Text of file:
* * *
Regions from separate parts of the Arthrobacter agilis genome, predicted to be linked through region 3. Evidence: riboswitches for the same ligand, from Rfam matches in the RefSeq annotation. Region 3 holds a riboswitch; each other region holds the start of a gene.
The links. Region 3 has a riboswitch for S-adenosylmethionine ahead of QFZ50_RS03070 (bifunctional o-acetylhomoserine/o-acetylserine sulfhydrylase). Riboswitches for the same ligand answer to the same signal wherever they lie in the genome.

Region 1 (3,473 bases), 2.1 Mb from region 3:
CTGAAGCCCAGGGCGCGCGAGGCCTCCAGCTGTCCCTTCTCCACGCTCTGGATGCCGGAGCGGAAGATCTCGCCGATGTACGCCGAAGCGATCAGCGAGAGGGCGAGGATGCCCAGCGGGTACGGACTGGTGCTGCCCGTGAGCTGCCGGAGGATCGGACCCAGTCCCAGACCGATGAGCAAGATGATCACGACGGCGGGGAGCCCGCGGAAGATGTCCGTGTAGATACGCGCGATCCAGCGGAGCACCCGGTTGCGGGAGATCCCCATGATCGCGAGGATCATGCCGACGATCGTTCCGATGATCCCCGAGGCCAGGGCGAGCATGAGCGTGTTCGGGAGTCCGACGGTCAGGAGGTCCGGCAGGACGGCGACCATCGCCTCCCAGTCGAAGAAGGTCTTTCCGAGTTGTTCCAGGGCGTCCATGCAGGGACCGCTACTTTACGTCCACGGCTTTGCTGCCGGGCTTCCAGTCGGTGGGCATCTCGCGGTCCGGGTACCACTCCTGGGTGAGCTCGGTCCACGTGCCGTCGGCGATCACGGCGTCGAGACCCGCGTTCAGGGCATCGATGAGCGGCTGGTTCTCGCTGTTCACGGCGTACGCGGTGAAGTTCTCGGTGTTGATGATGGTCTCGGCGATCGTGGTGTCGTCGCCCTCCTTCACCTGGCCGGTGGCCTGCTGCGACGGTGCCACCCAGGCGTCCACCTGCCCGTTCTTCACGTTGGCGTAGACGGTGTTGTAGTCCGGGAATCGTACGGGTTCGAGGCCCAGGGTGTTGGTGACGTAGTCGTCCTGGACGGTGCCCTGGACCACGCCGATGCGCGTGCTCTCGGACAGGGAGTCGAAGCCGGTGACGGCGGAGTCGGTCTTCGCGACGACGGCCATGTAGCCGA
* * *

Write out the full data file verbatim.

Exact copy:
Regions from separate parts of the Arthrobacter agilis genome, predicted to be linked through region 3. Evidence: riboswitches for the same ligand, from Rfam matches in the RefSeq annotation. Region 3 holds a riboswitch; each other region holds the start of a gene.
The links. Region 3 has a riboswitch for S-adenosylmethionine ahead of QFZ50_RS03070 (bifunctional o-acetylhomoserine/o-acetylserine sulfhydrylase). Riboswitches for the same ligand answer to the same signal wherever they lie in the genome.

Region 1 (3,473 bases), 2.1 Mb from region 3:
CTGAAGCCCAGGGCGCGCGAGGCCTCCAGCTGTCCCTTCTCCACGCTCTGGATGCCGGAGCGGAAGATCTCGCCGATGTACGCCGAAGCGATCAGCGAGAGGGCGAGGATGCCCAGCGGGTACGGACTGGTGCTGCCCGTGAGCTGCCGGAGGATCGGACCCAGTCCCAGACCGATGAGCAAGATGATCACGACGGCGGGGAGCCCGCGGAAGATGTCCGTGTAGATACGCGCGATCCAGCGGAGCACCCGGTTGCGGGAGATCCCCATGATCGCGAGGATCATGCCGACGATCGTTCCGATGATCCCCGAGGCCAGGGCGAGCATGAGCGTGTTCGGGAGTCCGACGGTCAGGAGGTCCGGCAGGACGGCGACCATCGCCTCCCAGTCGAAGAAGGTCTTTCCGAGTTGTTCCAGGGCGTCCATGCAGGGACCGCTACTTTACGTCCACGGCTTTGCTGCCGGGCTTCCAGTCGGTGGGCATCTCGCGGTCCGGGTACCACTCCTGGGTGAGCTCGGTCCACGTGCCGTCGGCGATCACGGCGTCGAGACCCGCGTTCAGGGCATCGATGAGCGGCTGGTTCTCGCTGTTCACGGCGTACGCGGTGAAGTTCTCGGTGTTGATGATGGTCTCGGCGATCGTGGTGTCGTCGCCCTCCTTCACCTGGCCGGTGGCCTGCTGCGACGGTGCCACCCAGGCGTCCACCTGCCCGTTCTTCACGTTGGCGTAGACGGTGTTGTAGTCCGGGAATCGTACGGGTTCGAGGCCCAGGGTGTTGGTGACGTAGTCGTCCTGGACGGTGCCCTGGACCACGCCGATGCGCGTGCTCTCGGACAGGGAGTCGAAGCCGGTGACGGCGGAGTCGGTCTTCGCGACGACGGCCATGTAGCCGA